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KBKS-FM new Logo.jpg
City Tacoma, Washington
Broadcast area Seattle/Tacoma
Branding 106.1 Kiss FM
Slogan Seattle's New Hit Music
Frequency 106.1 MHz FM (also on HD Radio) 106.1-2 FM - EDM ("Evolution")
First air date May 1959 (as KLAY-FM)
Format Top 40/CHR
ERP 73,000 watts
HAAT 698 meters
Class C
Facility ID 27020
Transmitter coordinates 47°30′17″N 121°58′04″W / 47.50472°N 121.96778°W / 47.50472; -121.96778
Callsign meaning K B KisS
Former callsigns KLAY-FM (1959-3/24/1980)
KRPM-FM (3/24/1980-12/23/1981)
KRPM (12/23/1981-4/11/1986)
KRPM-FM (4/11/1986-11/1/1995)
KCIN-FM (11/1/1995-4/5/1996)
KRPM-FM (4/5/1996-4/15/1996)
Owner iHeartMedia
(AMFM Texas Licenses LLC)
Webcast Listen Live
Website kissfmseattle.iheart.com

KBKS-FM (106.1 FM, "106.1 Kiss FM") is a commercial radio station licensed to Tacoma, Washington. Owned by iHeartMedia, it broadcasts a Top 40/CHR format. Broadcasting from a transmitter on Tiger Mountain, its studios are located in the Belltown neighborhood of Seattle.


KBKS signed on the air in May 1959 as KLAY-FM, a sister station to KLAY, and owned by Clay Huntington. Like most FM stations at the time, the station aired a beautiful music format that targeted Tacoma, its city of license, and South Puget Sound. KLAY-FM was the first FM station in the Pacific Northwest broadcasting in stereo.

On May 1, 1972, KLAY-FM began airing a progressive rock format during the evening and overnight hours, with the beautiful music format remaining in other dayparts. By October 1972, the rock format was airing full-time. Many famous Seattle radio personalities got their start here during this time period.

In March 1980, the station was sold to Ray Court. The station then flipped to country as "K106", and the call letters changed to KRPM. The station competed against EZ Communications' KMPS-FM. In 1984, Olympic Highsmith Broadcasting bought the station, with Heritage Media buying it four years later. The station simulcasted on KRPM/KULL 770 AM from 1986 to 1991, and again for a brief time beginning in January 1995.[1] The station would adopt the call sign KCIN-FM (when the station rebranded to "Kickin' Country K106") on November 1, 1995 (while the AM simulcast would move to 1090 as part of a format swap with 770, with 1090 taking the KRPM calls).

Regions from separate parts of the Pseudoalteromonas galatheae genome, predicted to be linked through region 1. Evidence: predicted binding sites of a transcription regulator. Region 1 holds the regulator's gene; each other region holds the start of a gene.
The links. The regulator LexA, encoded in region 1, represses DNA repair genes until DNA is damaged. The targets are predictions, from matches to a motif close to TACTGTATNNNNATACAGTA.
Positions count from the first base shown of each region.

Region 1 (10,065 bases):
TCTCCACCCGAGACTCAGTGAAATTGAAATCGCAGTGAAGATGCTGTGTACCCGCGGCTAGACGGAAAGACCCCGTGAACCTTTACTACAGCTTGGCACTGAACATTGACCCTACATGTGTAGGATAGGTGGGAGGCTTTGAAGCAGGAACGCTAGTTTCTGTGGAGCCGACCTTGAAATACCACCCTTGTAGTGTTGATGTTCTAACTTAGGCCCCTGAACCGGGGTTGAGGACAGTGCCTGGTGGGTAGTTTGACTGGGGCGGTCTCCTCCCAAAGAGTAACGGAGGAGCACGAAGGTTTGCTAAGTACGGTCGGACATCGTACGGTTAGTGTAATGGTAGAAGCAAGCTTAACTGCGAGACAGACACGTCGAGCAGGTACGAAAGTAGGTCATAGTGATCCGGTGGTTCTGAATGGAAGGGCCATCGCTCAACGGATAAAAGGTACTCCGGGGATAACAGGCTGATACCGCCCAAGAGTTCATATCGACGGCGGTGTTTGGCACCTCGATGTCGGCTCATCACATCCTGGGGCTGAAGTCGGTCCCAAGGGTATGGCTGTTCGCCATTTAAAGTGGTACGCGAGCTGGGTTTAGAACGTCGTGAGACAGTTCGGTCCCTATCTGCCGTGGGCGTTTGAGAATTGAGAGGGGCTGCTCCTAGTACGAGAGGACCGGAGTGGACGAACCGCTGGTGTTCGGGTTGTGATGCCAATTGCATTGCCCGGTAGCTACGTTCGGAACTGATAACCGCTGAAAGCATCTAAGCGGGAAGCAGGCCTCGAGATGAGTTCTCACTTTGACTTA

In the Spring of 1996, shortly after the passage of the Telecommunications Act of 1996, Heritage swapped KCIN and KRPM to EZ in exchange for EZ's New Orleans cluster. The transaction made KMPS and KCIN sister stations (EZ immediately took over the stations via an LMA until the purchase was completed later that year). EZ also bought KYCW-FM (which also ran a country format) from Infinity Broadcasting two weeks prior, which would lead to the end of the country format on KCIN and KRPM.[2] On March 18, 1996, KCIN/KRPM dropped regular programming and began simulcasting KMPS from Monday (March 18) to Thursday (March 21), then simulcasted KYCW on Friday (March 22) and Saturday (March 23). At Midnight on Sunday (March 24), KCIN/KRPM began a 39-hour stunt with random audio soundbites, as well as announcing a change to come the following afternoon.

On March 25, 1996, at 3 p.m., KCIN/KRPM flipped to a gold-leaning Rhythmic Adult Contemporary format, branded as "Kiss 106."[3][4][5] KCIN would reacquire the KRPM-FM callsign on April 5, but would adopt the current KBKS-FM callsign on April 15. (KRPM AM would continue to simulcast until February 1, 1999, when it flipped to classic country.) The station's playlist consisted of a wide range of rhythmic hits targeting adults 25–54 years old, including Motown, gold hits from the 1960s through the 1980s, re-currents, and then-current hits from artists like Celine Dion, Toni Braxton, Mariah Carey, Janet Jackson, and Boyz II Men, and competed against KUBE, KLSY, and KPLZ-FM.[6]

On May 23, 1997, the Friday before Memorial Day weekend, KBKS flipped to Top 40/CHR and modified its moniker to "Kiss 106.1." [7] This marked the first Top 40/CHR station in Seattle since 1994, when KPLZ-FM shifted to Hot AC. The Rhythmic AC format would return to Seattle radio on KQMV (92.5 FM) from 2006-2010, and KMTT (103.7 FM) in 2013. EZ and American Radio Systems would merge in July 1997; ARS and Infinity would merge that September. With this, KBKS would become an Infinity Broadcasting station (which was owned by CBS).

At first, KBKS' direction leaned more towards Modern Rock/Modern AC as a way to counter KUBE's Rhythmic Top 40 direction, before becoming more mainstream in early 2000. In 2007, at the same time the station rebranded to "106.1 KISS FM", the station began broadening its direction by leaning rhythmic, in the hopes to dent KUBE's dominant ratings in the Seattle Top 40 wars. With the introduction of the PPM in Arbitron ratings measurement in mid-2009, KBKS jumped from 13th place (in the old diary system) to 3rd place. KBKS also played more punk-rock/pop tracks that most Top 40 stations in the United States don't play, which is also a benefactor in their rise in the ratings. Both KBKS and KUBE go back and forth in the ratings, but overall, they are in the lower end of the Top 10. In the latest Arbitron ratings report (November 2011), KBKS has a 4.3 share, placing at #6, while KUBE has a 4.2 share, placing them at #8.